Nick arrives in Yorkshire with his friend and companion Rock, after tracking the Duke’s sister movements. And it’s there that he has his first encounter with Isabel. Nick literally saves Isabel’s life, and Isabel realises that she has indeed found the very man she was looking for.

After what Isabel had to endure, her selflessness in taking in those women in need, and bringing up her brother, she sounds like a heroine who is to be admired, and liked. I’ll admit to the first, but with the latter, I had a hard time liking Isabel.

She annoyed me somewhat, and I found her to be irritating. She was so consumed with doing everything herself that I found her to be so stubborn to the point of being unlikeable. Taking in the women in trouble is definitely admirable, but even though she knew the harm it might cause her younger brother, she stills accepts the ladies.

When Nick and Isabel have their first meeting, he saves her from being run over from a carriage and horses because she was silly enough to not look where she was going. Instead of thanking him, she hits him and calls him an attacker, and belatedly thanks him later on. I think her attitude was meant to show how independent she was, and how she didn’t need anybody. And this carried on throughout most of the book. I understood her keeping secrets at first because Nick was a total stranger. And Nick had a secret of his own, not revealing that he was looking for Georgina.

I have no complaints about the writing, but the hero and heroine just didn’t engage me as a reader. Nick seemed to be dimmed in personality compared to Nine rules, and Isabel came across as too independent.

Their love scenes were very engaging, and when Nick and Isabel weren’t fighting, their scenes were great, but I found that the constant fighting overwhelmed the book.  And because of this, I didn’t particularly care for both characters. I did want to find out more about the servants, especially Kate and Jane who were the stable master and butler. And Rock, Nick’s companion and friend, has a very brief and not very touched upon secondary love story with Lara. Nothing was shown of the couple, and I don’t know why it was mentioned since the reader sees nothing of their romance.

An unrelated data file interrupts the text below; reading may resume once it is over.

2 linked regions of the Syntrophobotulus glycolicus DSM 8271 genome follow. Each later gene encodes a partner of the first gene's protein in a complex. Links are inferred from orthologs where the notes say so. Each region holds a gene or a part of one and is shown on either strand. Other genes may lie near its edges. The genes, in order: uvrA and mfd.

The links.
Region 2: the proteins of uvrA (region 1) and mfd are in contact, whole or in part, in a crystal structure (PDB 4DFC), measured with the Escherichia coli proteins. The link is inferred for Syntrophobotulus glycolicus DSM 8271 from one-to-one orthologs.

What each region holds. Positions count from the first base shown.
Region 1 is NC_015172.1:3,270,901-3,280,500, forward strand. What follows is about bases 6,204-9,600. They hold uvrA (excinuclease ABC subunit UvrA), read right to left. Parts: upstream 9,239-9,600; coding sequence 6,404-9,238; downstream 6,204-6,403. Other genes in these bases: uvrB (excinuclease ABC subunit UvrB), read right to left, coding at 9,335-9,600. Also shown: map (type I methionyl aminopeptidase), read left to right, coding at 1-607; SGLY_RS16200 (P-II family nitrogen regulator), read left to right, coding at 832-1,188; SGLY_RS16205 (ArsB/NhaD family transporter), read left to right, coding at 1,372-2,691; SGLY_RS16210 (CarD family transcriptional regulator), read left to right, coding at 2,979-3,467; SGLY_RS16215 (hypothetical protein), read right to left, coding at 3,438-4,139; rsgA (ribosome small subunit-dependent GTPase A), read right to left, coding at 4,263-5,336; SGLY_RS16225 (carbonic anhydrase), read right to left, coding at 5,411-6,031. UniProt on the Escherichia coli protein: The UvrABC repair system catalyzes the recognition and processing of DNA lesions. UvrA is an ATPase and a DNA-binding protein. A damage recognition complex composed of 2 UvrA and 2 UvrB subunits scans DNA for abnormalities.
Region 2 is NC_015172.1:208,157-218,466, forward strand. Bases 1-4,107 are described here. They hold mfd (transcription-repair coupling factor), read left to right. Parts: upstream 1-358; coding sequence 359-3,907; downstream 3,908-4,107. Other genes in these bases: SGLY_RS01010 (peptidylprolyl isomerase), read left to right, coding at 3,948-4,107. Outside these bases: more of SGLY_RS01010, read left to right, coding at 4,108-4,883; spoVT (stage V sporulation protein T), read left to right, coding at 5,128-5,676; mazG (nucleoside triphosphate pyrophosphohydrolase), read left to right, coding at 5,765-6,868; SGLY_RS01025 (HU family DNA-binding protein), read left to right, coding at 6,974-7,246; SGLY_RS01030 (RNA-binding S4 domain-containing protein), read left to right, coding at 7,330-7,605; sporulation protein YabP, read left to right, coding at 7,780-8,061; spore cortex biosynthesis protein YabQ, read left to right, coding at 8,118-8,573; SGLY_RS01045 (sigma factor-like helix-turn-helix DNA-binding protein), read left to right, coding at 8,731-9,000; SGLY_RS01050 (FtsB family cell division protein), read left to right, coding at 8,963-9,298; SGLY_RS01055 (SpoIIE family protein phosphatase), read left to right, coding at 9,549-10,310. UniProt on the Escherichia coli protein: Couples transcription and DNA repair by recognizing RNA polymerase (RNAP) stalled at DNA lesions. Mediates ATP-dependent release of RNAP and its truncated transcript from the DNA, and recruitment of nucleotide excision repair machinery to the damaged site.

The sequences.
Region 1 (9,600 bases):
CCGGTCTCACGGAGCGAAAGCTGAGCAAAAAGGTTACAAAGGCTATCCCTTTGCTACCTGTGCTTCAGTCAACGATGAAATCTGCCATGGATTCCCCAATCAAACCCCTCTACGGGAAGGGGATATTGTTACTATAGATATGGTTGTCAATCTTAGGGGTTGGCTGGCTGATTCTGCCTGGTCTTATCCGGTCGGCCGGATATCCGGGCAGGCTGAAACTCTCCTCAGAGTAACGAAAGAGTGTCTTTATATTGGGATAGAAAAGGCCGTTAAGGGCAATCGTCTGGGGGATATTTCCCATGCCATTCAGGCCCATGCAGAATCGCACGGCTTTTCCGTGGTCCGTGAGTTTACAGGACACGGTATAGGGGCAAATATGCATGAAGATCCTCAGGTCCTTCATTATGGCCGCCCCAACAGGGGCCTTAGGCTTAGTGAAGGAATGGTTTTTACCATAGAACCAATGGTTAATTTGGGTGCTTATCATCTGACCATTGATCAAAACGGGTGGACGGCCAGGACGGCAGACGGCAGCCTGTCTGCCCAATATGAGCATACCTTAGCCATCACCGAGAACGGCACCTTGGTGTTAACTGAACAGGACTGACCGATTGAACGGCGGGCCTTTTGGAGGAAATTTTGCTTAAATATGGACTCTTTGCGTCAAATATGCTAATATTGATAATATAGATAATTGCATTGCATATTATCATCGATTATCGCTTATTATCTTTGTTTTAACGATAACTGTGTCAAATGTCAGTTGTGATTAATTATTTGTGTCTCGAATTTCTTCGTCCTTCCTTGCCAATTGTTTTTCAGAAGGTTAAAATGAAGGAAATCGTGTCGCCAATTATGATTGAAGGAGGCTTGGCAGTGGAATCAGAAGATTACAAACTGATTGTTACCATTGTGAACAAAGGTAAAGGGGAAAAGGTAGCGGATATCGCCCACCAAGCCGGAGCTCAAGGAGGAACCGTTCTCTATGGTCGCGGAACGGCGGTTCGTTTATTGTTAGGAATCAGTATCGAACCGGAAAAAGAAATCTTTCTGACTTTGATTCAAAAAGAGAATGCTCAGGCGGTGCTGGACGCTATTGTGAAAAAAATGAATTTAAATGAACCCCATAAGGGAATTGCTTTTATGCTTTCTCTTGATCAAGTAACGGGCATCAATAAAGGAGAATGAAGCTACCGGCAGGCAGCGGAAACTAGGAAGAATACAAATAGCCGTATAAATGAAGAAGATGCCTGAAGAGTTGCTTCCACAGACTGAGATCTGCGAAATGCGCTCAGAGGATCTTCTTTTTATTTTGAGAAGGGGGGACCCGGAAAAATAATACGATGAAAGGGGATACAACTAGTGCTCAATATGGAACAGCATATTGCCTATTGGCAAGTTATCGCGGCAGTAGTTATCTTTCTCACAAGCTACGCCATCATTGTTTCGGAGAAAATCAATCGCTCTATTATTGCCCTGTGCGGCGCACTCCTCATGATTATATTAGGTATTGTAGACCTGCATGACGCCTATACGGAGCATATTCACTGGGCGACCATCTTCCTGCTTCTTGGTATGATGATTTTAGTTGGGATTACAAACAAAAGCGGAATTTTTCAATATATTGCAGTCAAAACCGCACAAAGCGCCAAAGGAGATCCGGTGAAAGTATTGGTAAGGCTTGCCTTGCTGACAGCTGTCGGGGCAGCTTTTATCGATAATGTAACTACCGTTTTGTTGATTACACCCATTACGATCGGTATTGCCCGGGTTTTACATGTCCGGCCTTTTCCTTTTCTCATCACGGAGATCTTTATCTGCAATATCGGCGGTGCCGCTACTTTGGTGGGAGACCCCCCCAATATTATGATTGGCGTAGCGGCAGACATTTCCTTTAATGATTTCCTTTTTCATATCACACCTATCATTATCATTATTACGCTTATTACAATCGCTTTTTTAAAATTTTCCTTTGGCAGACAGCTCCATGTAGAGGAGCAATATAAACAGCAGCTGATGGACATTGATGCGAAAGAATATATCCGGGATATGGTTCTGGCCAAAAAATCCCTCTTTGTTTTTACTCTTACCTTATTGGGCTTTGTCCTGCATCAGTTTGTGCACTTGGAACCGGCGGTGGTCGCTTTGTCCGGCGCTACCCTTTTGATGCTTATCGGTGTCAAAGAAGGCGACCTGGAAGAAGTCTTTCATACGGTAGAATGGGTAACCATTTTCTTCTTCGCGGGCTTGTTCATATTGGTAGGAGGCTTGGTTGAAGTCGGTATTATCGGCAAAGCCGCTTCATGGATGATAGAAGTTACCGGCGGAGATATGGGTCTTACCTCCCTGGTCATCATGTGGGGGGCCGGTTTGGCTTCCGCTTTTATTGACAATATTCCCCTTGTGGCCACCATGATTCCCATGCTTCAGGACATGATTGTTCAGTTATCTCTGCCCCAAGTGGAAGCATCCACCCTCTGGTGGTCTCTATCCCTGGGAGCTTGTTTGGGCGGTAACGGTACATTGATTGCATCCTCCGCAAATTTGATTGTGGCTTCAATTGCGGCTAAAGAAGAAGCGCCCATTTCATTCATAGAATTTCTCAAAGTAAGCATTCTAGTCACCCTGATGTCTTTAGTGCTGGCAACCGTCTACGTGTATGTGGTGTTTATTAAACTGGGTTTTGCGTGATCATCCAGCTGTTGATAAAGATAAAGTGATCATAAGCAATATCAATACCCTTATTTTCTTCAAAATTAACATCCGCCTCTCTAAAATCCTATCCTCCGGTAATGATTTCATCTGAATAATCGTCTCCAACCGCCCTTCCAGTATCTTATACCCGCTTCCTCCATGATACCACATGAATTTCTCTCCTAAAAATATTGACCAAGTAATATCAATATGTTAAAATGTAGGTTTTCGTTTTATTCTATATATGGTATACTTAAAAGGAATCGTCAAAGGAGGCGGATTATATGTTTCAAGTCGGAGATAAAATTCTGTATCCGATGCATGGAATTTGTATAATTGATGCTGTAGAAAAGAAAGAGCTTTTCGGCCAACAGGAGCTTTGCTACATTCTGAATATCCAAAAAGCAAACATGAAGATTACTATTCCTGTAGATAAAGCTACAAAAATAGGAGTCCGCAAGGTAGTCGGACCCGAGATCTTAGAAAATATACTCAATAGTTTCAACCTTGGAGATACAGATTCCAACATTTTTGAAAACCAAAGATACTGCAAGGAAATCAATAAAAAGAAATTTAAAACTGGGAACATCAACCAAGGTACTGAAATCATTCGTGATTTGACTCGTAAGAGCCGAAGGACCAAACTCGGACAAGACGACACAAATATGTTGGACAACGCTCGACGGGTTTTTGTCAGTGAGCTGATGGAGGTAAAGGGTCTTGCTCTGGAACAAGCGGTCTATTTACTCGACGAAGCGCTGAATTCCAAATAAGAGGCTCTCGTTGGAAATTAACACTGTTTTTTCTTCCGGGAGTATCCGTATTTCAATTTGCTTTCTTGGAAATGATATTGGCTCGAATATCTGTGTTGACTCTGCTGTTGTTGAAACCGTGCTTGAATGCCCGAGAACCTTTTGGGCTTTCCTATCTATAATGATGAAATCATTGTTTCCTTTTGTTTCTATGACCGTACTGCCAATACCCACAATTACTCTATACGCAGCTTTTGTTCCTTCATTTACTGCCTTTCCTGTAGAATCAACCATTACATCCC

Isabel constantly rebuffs Nick, and she finally drives him away with hurtful words. And all I thought was, enough already. Yes, I know that you had a rubbish childhood, and you’re independent and scared, but after so many times of her rebuffing Nick, I was at the end of my patience. And Nick was stupid enough to keep a secret from Isabel. It was the case of everything could have been being sorted if they just told each other the truth. But they didn’t, and it got tiring. There were humorous scenes with Nick and young James, but after that, James wasn’t mentioned again in the story at all.

Overall, 10 ways does have some good moments, but there are not enough of them, and I was disappointed reading this book.

I give 10 Ways To be Adored When Landing a Duke C-.

5 thoughts on “Review: Ten Ways to Be Adored, When Landing a Lord by Sarah MacLean”

  1. Pingback: Tweets that mention Review: Ten Ways to Be Adored, When Landing a Lord by Sarah MacLean | The Book Pushers | Book Reviews | Book Chatter --

  2. I was disappointed in this book. I so adored The Season and Nine rules. The constant fighting in Ten was very irritating, and I couldn’t connect at all to the characters, and it doesn’t have a lot of charm.

    If you haven’t read The Season, Blodeuedd, I would really recommend it.